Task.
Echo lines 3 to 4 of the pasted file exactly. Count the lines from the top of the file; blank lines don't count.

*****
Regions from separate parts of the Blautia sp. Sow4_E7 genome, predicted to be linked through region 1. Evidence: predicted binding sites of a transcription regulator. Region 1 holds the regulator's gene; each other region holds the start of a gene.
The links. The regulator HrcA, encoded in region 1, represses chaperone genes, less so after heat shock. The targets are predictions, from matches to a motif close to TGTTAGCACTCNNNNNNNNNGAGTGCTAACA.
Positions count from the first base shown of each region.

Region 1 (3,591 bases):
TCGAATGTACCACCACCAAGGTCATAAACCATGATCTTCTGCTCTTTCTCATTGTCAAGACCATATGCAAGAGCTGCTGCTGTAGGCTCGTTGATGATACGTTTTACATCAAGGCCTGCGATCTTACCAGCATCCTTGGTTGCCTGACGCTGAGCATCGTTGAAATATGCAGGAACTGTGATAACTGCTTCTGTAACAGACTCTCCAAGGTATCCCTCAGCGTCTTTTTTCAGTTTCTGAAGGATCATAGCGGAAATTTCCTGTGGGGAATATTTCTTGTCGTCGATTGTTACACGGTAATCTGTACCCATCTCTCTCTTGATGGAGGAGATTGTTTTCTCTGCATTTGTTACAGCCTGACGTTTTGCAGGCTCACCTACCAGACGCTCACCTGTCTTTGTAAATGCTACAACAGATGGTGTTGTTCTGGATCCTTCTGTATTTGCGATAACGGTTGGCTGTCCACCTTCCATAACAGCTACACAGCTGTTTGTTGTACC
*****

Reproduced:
Positions count from the first base shown of each region.

Region 1 (3,591 bases):